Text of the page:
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Once I got to school I emailed the PC Medical Office and they instructed me to use antibiotic from our medical kits twice a day. I was assured I didn’t need further medical attention because the bite wasn’t deep. I was standing for most of the day, working with 5th graders so the pain was pretty constant but not unbearable. When I finally made it home, I cleaned and treated the bite and felt better in no time. I’m still applying antibiotic daily because it would suck to get an infection, and so far it’s healing pretty well. I did, of course, learn my lesson: always make room in my pockets for some rocks.
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At this time, I would like to shout out my mom for being the most hilarious person in the world. I told her what happened and she got worried right away. For a couple of weeks now we have been discussing a care package she’s sending me soon. Due to the dog bite incident, she informed me she would be sending a spray that I could use on dogs, which would also work for men “que se quieren pasar de vivos” (there isn’t a direct translation for this saying, but it refers to anyone who wants to take advantage of another). Mel, you are the best and most loving mom in the world. I love you and your thoughtful heart.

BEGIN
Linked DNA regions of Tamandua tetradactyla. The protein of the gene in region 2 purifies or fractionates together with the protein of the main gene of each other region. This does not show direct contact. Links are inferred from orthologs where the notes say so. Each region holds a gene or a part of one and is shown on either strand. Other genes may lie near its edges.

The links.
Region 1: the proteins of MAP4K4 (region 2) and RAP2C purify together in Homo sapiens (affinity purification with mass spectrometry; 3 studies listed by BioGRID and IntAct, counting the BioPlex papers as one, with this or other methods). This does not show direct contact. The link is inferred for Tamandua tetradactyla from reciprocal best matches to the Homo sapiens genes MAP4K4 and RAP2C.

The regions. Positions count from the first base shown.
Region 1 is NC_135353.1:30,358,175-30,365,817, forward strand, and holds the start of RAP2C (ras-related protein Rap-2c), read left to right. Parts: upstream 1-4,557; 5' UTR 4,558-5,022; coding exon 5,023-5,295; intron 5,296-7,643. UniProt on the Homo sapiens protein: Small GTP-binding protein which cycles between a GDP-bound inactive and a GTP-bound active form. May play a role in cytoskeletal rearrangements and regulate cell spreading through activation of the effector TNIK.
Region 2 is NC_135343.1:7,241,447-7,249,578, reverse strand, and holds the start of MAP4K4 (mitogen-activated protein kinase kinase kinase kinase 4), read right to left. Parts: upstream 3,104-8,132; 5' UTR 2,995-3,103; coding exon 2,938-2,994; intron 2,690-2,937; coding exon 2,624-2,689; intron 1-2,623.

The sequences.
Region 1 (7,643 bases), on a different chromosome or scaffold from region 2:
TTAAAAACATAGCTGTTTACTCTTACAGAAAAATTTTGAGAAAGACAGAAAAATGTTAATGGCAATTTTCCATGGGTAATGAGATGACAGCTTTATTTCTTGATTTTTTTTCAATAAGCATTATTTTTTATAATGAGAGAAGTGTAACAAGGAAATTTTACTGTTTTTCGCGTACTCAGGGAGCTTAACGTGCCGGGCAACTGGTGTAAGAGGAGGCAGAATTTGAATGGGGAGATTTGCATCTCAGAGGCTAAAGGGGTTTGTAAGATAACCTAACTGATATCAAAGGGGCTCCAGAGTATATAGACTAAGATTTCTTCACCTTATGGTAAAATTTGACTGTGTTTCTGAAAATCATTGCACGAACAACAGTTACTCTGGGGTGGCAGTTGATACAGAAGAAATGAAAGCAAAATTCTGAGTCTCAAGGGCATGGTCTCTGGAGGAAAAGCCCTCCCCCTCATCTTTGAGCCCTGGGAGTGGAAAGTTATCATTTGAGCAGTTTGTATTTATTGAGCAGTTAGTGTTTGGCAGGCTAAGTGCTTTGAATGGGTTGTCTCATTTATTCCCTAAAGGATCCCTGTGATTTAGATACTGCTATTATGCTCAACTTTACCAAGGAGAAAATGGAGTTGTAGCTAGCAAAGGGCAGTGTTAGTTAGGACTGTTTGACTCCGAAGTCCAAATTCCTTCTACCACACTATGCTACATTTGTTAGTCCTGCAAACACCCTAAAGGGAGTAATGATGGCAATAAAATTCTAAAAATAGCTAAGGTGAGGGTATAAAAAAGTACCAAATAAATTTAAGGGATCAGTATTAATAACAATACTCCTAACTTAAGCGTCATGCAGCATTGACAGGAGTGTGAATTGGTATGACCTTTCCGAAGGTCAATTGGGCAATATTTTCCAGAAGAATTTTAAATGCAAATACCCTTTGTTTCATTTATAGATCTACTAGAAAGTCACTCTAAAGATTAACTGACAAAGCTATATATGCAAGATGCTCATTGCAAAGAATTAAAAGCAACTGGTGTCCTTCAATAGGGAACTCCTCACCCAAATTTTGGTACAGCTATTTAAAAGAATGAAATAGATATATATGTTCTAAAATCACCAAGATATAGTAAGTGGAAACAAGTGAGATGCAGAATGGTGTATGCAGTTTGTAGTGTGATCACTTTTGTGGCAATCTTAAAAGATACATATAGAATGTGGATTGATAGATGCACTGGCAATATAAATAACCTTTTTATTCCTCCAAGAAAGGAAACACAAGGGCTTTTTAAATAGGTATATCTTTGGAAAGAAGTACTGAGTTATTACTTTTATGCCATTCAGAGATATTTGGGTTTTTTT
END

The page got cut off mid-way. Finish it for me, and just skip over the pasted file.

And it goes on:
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In addition to the dog bite, this week I got chiggers all over my back and hips. It a small bug that makes you itch all over all the time. The PCMOs (PC Medical Officer) once again instructed me to search my med kit for some hydrocortisone and benadryll. It’s now been almost a week and the chiggs are already clearing up, so let’s hope I don’t need to resort to that handy dandy med kit for a while, crocodile.